Dear John... (a tribute to John McCracken)

Dear John,

The boat was sailing around the island of Stromboli on a clear summer night. The Mediterranean sea was a flat surface of dark water that extended in front of my eyes like an infinite slab of thin black marble. I couldn’t see the end of it as it melted in a blurry line on the horizon with the sky over me. The sky was also a mysterious black veil patterned with billions of stars and galaxies whose fate, origin, meaning and mysteries we know close to nothing about.
So there I was, sailing in the silence of the night, trapped in between those two curtains, thinking if there will ever be a way to cut through them in order to get a glimpse of truth. And I can sail again in that same place every time I close my eyes and I remove all the buildings, objects, people, thoughts, anxieties, memories, fears, feelings, love or hate and I go deep into my soul or into void...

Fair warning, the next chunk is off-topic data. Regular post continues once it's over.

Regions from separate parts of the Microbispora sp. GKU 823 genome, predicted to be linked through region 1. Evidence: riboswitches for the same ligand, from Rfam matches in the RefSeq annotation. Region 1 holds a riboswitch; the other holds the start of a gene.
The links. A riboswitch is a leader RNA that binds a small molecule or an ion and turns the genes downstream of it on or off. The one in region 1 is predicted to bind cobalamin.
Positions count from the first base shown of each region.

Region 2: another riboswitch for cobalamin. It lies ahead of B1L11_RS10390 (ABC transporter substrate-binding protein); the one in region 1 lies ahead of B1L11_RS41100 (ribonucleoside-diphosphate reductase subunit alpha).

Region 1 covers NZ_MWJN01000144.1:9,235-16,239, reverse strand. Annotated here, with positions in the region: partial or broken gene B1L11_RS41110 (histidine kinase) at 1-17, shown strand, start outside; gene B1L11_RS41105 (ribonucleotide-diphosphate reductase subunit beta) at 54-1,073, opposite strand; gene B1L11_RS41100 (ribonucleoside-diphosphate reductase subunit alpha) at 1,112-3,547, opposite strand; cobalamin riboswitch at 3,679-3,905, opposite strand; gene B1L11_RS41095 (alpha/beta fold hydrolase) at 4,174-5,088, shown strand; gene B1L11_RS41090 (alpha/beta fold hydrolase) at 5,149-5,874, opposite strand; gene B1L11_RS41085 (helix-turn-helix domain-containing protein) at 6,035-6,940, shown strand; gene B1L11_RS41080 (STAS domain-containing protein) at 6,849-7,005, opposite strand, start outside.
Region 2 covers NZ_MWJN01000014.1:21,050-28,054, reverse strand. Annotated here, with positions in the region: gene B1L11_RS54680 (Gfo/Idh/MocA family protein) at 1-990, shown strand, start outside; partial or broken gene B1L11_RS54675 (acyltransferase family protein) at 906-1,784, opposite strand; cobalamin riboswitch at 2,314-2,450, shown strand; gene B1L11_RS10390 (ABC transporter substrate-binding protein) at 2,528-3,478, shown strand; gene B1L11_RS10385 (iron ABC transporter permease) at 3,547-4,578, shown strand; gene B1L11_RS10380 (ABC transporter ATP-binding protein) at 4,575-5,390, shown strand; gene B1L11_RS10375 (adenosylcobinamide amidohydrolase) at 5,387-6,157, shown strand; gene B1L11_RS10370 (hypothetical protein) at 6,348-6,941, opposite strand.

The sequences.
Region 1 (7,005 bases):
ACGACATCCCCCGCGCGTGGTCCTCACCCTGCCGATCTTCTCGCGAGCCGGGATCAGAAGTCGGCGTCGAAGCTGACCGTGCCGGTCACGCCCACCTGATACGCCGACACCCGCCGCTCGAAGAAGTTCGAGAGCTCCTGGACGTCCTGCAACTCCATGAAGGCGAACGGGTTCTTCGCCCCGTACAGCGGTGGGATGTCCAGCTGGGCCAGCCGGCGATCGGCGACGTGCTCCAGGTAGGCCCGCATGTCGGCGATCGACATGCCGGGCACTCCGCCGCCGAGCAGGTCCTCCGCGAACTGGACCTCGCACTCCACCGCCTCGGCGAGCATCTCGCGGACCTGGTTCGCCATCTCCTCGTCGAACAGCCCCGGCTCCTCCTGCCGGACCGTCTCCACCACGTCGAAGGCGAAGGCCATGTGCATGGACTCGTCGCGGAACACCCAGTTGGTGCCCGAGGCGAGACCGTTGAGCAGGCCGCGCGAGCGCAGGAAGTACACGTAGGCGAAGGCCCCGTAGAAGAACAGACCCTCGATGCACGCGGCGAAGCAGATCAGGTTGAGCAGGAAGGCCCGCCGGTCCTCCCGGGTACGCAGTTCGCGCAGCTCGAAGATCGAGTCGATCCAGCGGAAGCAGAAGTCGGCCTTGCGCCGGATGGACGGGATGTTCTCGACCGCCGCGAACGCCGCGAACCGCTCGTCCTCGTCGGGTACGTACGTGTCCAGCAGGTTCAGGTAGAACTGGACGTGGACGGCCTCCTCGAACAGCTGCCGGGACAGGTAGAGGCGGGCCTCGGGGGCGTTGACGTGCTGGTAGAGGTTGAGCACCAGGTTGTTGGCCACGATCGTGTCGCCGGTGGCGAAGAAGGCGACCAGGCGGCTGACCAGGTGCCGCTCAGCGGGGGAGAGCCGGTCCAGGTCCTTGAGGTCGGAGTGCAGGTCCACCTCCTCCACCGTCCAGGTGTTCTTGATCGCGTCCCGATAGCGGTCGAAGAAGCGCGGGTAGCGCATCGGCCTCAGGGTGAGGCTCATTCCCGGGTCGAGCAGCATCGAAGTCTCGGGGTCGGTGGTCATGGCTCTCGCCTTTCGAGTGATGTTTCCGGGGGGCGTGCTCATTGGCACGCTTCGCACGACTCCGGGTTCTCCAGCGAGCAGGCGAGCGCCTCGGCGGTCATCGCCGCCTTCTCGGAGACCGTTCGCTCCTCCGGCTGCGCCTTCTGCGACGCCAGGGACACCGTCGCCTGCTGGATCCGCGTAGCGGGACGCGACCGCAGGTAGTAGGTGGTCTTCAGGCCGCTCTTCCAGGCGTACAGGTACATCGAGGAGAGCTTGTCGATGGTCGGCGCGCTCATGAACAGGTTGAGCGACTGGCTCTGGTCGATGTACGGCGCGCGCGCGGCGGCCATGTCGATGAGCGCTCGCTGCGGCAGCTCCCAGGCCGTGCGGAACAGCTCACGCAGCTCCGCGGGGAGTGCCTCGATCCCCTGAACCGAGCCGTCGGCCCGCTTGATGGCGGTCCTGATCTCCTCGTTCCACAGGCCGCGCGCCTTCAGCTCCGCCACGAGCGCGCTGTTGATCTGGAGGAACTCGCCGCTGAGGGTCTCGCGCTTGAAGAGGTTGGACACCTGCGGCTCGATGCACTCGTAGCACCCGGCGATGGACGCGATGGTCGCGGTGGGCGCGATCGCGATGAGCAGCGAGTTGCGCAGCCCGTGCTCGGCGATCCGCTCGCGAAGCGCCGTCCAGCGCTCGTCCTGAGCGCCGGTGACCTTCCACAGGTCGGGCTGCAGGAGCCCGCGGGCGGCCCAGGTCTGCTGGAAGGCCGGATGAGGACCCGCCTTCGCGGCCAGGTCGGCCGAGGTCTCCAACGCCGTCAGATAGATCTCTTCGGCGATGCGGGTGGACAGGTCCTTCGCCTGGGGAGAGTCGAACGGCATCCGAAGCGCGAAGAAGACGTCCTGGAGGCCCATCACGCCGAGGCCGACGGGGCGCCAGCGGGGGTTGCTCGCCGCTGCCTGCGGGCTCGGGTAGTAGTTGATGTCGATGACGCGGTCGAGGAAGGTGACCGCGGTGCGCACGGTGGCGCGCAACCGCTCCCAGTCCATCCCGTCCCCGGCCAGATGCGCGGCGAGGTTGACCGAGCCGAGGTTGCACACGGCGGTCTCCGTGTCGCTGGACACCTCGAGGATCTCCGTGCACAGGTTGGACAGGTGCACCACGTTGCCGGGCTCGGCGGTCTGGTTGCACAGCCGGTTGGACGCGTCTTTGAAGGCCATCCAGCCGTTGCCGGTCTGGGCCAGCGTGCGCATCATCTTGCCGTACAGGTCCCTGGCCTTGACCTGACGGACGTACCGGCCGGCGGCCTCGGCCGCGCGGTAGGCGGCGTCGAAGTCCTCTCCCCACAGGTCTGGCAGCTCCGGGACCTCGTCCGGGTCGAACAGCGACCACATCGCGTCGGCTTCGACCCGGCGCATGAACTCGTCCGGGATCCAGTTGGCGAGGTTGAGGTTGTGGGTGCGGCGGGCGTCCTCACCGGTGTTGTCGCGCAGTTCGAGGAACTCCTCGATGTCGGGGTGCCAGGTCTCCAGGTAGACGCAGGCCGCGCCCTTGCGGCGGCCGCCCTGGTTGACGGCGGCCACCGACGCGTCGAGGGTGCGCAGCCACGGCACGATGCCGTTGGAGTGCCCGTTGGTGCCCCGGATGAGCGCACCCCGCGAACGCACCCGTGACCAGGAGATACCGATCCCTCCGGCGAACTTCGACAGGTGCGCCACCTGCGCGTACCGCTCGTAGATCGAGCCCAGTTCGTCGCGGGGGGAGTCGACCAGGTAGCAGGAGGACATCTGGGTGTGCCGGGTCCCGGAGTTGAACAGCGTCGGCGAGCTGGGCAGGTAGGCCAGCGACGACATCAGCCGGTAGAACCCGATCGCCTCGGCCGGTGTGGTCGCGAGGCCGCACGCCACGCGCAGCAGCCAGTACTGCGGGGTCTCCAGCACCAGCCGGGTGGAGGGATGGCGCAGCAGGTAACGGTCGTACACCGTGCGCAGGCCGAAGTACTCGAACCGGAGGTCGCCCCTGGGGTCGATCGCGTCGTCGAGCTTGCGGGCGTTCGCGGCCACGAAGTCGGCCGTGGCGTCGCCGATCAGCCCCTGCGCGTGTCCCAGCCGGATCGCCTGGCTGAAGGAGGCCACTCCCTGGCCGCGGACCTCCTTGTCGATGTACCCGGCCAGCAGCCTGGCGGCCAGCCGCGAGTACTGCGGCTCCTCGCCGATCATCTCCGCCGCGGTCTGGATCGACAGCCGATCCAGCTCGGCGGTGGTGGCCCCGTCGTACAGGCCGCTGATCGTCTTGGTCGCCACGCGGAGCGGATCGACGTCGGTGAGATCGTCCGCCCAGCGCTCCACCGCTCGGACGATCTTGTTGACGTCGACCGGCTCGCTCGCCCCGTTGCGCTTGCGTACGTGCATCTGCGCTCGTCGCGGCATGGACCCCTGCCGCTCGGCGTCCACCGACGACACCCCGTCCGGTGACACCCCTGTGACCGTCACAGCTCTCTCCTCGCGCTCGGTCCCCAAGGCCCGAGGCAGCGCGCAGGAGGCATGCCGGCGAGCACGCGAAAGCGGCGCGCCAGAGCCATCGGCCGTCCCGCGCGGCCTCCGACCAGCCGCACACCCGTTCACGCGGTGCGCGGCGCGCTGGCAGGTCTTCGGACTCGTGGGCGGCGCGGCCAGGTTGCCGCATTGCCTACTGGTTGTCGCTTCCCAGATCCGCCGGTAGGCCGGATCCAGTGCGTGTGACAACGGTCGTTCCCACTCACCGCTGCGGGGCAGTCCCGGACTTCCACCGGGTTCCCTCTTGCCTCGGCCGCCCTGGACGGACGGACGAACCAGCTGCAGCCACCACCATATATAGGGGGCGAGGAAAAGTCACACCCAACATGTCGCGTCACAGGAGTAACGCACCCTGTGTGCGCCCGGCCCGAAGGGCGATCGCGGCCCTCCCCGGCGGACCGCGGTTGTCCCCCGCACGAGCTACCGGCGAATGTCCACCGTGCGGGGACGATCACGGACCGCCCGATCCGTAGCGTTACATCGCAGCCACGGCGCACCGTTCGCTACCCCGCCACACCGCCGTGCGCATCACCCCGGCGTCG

I remember the first time I saw one of your planks in a book. I was probably 22 or 23 years old and it felt like something out of this world, perfect, polished, extremely simple yet very complex, almost like that black slab of water at night. I immediately made one out of sheet metal and one out of frosted glass. It took me several days and countless models to define the right proportions and height (I had no idea about the real size of your planks). Both prototypes had a fluorescent light behind it but only the metal one was able to maintain its aura of mystery and its depth. I saw my plank as the connection between two worlds: body and mind, matter and spirit, the black Mediterranean sea and the dark sky above. Was it the same for you? Were you trying like me to scratch the surface of the black slabs in order to find some truths? Were you looking for new connections? New explanations? Maybe you wondered like me on the ocean hoping at some point to be able to stare at one temporary fragment of truth, perfectly lit, with eyes wide open.

Sergio Mannino

From an imaginary letter to John McCracken, New York 2015